KAMPALA, 22 Aug 2005 (IRIN) - On 22 July 2005, the international medical relief agency, Médecins Sans Frontiéres (MSF), announced that it was halting all medical and humanitarian aid to an estimated 100,000 people, almost half of the population displaced by civil unrest in the northeastern Democratic Republic of Congo district of Ituri.
This decision followed the abduction, on 2 June, of two members of the MSF who were, however, released 10 days later.
MSF Head of Mission in DRC Jerome Souquet talked to IRIN about the plight of Iturians and the difficulties humanitarian agencies have to encounter to provide help to the needy. Here are excerpts of the interview on 17 August 2005.
QUESTION: MSF has withdrawn from Ituri citing security reasons, what exactly makes it feel insecure?
ANSWER: To clarify, MSF is still working in Ituri and we are still running the Bon Marché Hospital, which is a hospital of 300 beds and we are maintaining our presence in Bunia. The activities we stopped concern those outside Bunia and concern projects in remote areas.
Why we got out of those areas is obviously the security reason and the kidnapping of two members of staff of MSF which is a result of the violence in areas surrounding Bunia. We have been victims of this violence and currently accessibility is one of the major issues in Ituri.
Q: In which other areas of Ituri was MSF running activities?
A: In MSF we are always trying to reach as many communities as we can. It is part of our mandate. We had some activities north and south of Bunia, and specifically we were working in Tchomia, in Kakwa, in Jina and in Tchee where expatriates were permanently on the ground, and we were running a mobile clinic for woman. We were working in many of these locations outside Bunia.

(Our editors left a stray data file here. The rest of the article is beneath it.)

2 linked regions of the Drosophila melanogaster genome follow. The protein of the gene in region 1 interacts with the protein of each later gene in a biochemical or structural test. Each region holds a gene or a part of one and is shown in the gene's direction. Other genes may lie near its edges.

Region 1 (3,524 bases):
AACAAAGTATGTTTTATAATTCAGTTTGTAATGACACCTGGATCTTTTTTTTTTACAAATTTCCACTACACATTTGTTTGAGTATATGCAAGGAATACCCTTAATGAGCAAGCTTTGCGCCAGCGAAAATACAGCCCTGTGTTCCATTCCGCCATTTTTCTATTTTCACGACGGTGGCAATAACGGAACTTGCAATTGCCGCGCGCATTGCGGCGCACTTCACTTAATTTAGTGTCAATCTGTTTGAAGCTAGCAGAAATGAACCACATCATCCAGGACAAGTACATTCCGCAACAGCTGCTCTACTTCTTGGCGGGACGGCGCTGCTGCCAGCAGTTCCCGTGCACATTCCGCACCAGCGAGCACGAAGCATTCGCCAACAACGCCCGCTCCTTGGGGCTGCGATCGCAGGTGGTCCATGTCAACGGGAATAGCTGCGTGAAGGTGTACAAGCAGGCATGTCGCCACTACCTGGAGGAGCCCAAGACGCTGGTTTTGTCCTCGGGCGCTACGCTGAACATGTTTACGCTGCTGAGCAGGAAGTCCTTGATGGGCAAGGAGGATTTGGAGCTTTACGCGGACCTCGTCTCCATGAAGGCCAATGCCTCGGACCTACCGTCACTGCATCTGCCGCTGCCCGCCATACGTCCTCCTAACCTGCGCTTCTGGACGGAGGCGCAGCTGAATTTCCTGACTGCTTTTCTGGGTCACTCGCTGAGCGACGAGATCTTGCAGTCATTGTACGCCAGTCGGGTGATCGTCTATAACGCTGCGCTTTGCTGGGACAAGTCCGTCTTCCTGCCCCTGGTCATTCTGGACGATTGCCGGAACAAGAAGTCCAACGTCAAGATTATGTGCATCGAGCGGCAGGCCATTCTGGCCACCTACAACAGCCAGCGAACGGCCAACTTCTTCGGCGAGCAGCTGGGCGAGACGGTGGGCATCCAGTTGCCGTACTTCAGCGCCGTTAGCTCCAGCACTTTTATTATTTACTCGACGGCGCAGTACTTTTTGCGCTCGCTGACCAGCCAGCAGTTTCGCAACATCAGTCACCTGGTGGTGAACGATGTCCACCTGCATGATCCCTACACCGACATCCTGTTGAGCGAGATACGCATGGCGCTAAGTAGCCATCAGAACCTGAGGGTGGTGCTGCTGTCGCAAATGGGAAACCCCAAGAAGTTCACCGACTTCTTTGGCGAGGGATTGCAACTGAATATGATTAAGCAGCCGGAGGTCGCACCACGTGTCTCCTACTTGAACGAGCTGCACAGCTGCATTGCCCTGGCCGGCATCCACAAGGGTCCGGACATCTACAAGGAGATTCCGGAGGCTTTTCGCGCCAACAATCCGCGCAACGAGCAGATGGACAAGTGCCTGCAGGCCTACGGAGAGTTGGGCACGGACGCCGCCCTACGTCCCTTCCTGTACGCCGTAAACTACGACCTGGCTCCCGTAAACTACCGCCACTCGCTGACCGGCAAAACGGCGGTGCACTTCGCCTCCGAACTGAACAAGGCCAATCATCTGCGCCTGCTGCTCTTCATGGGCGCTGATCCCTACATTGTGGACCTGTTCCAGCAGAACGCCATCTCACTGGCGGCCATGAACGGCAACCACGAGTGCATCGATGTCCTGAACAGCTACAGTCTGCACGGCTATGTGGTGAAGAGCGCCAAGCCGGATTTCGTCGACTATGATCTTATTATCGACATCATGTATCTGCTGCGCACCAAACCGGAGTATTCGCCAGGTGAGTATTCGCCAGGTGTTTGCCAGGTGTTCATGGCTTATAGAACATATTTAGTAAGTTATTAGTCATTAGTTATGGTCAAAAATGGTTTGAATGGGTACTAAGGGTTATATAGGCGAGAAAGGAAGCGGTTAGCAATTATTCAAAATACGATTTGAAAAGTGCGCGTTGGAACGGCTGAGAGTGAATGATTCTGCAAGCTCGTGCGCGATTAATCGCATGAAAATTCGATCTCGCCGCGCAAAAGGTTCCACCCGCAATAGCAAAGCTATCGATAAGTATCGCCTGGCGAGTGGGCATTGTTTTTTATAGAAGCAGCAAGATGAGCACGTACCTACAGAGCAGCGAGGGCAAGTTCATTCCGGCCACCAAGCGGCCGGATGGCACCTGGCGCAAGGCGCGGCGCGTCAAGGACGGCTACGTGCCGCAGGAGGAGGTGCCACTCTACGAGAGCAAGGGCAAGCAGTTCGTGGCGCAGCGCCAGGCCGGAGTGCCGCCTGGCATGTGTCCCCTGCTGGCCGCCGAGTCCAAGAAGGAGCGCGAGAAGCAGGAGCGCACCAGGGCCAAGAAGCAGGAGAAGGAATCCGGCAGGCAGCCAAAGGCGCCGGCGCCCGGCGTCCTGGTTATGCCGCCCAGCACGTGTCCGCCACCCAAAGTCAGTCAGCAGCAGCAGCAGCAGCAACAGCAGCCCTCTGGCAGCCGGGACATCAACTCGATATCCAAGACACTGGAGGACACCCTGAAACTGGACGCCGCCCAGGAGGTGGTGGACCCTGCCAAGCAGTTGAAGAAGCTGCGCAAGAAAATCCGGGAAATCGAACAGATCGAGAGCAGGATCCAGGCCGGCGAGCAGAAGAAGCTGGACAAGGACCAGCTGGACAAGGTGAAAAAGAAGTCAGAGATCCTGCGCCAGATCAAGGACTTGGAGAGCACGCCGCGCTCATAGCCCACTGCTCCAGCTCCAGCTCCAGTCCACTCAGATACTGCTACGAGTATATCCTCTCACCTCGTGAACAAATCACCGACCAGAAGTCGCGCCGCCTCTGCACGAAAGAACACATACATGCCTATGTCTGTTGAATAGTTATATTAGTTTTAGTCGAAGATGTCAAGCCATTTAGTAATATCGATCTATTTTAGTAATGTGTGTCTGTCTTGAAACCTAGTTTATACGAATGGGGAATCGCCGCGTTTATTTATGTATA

This was our project but as you see security is more or less guaranteed in Bunia. We thought we could be safe in this small enclave guarded by MONUC, though it also does not have enough security guarantees. It is unacceptable for humanitarian workers to be targeted and to be victims.
Q: Which armed groups have made it impossible for MSF to carry out its mandate in Ituri?
A: We are working with all the different communities. We have some contacts with all the different groups; but regarding the responsibility for the violence and kidnapping, it is not the job of a humanitarian organisation to make that conclusion. We are a medical organisation, composed of nurses; we have doctors, we also have the support staff.
We don't want to assume the responsibility of giving advice to the military authorities, the political authorities and other civil authorities. Everyone in this [situation of] insecurity has to assume their own responsibilities.
Q: What is the humanitarian situation in Ituri and how are the living conditions of the people?
A: This is the main issue because an organisation like MSF cannot get a clear picture of what is happening. Why? Because accessibility is difficult. What we know is that when we had the possibility to work in different camps surrounding Bunia, we knew the situation was not good. Medically speaking, we had some mortality rates that were already two or three times higher than those that are acceptable as emergency situations. So, in many places we surpassed these emergency levels. Now that we have withdrawn, we can easily imagine that the situation is just getting worse, and what is worrying us the more is that not a single actor has accessed these areas to know what is taking place there.
For example in the area of Jina, the mortality rate was between four and six deaths per 10,000 per day, when we know that the figure is 2 percent per 10,000 per day for an emergency situation. We were still providing sanitation, water, as well as health care, and now that we have withdrawn we know that the situation is worse.
We are even worried because we do not even know what is happening in these areas. The only news we get from there is from the patients we see coming to Bon Marché. They are victims of armed violence, victims of rape and these are the few witnesses that are coming to be treated.
Q: What are the living conditions of Iturians, since some have been forced to abandon their homes and take refugee in forests for example?